• Hannah Phillips

From Zimbabwe to Kapunda: Meet our Regional Doctor, Samunga


The health of a country community is far too often compromised in rural and regional Australia, with small towns and regional centres struggling to attract medical professionals and encourage them to stay long-term.


The common experience is shared right across our nation, with Flow regions such as the Mallee in Victoria, and South Australia's West Coast having to work hard as a community to maintain a consistent doctor.

Federal Member for Mallee Andrew Broad recently brought the issue to the attention of Parliament, highlighting Horsham's struggle of losing 9 doctors in recent times.

This is despite a financial incentive seeing rural doctors receive three dollars more on bulk-billing than a doctor practising in an urban area - with Mr Broad saying the community just can’t seem to attract and retain them.

“It’s a vibrant town of 20,000 people, there are great education facilities, and it’s a great place to live – if we’re not able to attract doctors we’ve obviously got some of the settings wrong,” he said.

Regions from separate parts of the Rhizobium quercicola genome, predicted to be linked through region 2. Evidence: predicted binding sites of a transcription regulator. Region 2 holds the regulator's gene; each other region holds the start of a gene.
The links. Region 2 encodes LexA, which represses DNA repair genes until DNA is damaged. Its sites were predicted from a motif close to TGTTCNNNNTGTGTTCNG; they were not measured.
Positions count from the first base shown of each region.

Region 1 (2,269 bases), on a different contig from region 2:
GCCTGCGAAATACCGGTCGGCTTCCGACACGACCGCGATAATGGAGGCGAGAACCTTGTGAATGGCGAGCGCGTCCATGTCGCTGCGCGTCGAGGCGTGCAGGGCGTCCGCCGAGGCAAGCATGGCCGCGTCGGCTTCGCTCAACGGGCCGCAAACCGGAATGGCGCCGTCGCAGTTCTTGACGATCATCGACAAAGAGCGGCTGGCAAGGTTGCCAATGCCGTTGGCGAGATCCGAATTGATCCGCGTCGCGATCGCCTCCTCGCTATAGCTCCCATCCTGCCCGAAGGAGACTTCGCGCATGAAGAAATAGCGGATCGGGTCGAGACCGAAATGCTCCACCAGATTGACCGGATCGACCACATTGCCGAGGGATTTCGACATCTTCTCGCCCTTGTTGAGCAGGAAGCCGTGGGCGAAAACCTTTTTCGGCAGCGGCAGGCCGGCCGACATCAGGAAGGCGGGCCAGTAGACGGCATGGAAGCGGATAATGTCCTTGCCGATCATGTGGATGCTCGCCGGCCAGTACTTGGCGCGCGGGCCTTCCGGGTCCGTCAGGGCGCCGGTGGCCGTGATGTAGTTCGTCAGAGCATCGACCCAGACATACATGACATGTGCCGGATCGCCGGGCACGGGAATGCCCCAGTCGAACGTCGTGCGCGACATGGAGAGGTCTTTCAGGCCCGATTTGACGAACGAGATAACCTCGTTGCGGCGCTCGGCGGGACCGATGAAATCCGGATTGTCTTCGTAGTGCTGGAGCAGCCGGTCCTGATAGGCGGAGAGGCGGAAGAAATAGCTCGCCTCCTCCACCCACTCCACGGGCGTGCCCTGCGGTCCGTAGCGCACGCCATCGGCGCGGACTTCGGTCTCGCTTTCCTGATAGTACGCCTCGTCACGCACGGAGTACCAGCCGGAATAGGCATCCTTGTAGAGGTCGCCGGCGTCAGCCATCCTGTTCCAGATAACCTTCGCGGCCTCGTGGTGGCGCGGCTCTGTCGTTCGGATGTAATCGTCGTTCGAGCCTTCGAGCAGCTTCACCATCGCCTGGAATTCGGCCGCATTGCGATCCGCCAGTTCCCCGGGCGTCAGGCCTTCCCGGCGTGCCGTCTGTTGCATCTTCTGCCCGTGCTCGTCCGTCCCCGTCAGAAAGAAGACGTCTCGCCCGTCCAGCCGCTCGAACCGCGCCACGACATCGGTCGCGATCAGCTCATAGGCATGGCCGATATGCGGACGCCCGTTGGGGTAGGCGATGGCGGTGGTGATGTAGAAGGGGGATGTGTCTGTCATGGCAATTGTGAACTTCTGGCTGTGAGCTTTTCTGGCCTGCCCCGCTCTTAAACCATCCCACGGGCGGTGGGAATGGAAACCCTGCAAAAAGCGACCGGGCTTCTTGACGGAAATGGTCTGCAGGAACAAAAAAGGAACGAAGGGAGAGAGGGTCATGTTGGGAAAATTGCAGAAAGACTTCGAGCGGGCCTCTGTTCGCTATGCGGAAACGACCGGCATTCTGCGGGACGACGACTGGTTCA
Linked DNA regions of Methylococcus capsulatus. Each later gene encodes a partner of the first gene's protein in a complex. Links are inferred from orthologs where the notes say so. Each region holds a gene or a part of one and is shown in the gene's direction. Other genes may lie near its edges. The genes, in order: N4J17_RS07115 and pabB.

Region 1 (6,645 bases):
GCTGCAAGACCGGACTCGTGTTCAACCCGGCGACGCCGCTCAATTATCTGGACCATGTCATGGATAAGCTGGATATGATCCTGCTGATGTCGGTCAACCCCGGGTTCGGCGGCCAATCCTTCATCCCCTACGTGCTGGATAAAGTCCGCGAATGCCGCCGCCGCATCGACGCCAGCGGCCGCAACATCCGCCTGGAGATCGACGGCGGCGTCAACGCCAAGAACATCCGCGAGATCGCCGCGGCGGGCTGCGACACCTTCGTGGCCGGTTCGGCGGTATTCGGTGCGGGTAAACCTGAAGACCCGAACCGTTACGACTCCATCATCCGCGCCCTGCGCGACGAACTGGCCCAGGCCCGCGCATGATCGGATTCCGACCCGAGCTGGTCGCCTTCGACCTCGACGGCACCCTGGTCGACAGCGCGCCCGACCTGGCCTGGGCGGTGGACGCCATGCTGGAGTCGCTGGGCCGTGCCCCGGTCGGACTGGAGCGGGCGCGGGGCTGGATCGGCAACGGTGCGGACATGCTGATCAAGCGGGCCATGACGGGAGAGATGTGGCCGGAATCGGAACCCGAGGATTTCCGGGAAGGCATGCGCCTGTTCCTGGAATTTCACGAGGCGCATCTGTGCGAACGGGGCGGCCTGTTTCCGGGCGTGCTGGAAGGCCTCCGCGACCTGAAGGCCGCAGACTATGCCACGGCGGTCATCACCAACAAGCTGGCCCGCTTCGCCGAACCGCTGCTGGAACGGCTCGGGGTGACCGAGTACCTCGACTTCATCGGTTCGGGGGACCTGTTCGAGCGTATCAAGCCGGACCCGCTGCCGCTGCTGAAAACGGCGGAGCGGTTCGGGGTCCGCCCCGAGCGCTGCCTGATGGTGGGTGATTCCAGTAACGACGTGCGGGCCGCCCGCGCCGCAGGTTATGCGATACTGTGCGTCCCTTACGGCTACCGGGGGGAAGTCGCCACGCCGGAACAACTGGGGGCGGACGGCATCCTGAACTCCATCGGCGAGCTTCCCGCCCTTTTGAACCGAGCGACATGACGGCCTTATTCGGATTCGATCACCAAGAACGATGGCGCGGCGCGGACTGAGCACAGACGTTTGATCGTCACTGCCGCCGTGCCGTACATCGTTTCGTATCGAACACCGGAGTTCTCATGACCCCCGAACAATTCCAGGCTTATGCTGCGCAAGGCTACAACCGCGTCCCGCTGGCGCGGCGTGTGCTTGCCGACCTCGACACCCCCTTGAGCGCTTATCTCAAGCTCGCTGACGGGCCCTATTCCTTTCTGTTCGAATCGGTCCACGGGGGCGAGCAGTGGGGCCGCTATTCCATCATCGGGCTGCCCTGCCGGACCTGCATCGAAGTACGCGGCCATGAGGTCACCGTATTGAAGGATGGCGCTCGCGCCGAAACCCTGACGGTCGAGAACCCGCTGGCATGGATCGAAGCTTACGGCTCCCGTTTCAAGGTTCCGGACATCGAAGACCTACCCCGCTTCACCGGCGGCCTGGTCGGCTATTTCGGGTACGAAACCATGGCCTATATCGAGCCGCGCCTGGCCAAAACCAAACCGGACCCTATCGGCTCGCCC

“We need to up the incentives and take a deeper look at why we are having trouble attracting doctors in our country towns and the steps we can take to fix that.”

“People who live in regional Australia deserve the same level of care as those in the city," Mr Broad said.

However the outlook is not all doom and gloom for the future prospects of regional health - young up and coming medical students like Samunga Nyoni (pictured) are keen to make a difference to the industry and health of our regional communities, by choosing to work in, and becoming a part of them.

Samunga is currently doing her regional medical placement in Kapunda, and came into the Flow studios to share her story and positive experiences of working and learning medicine in a regional area.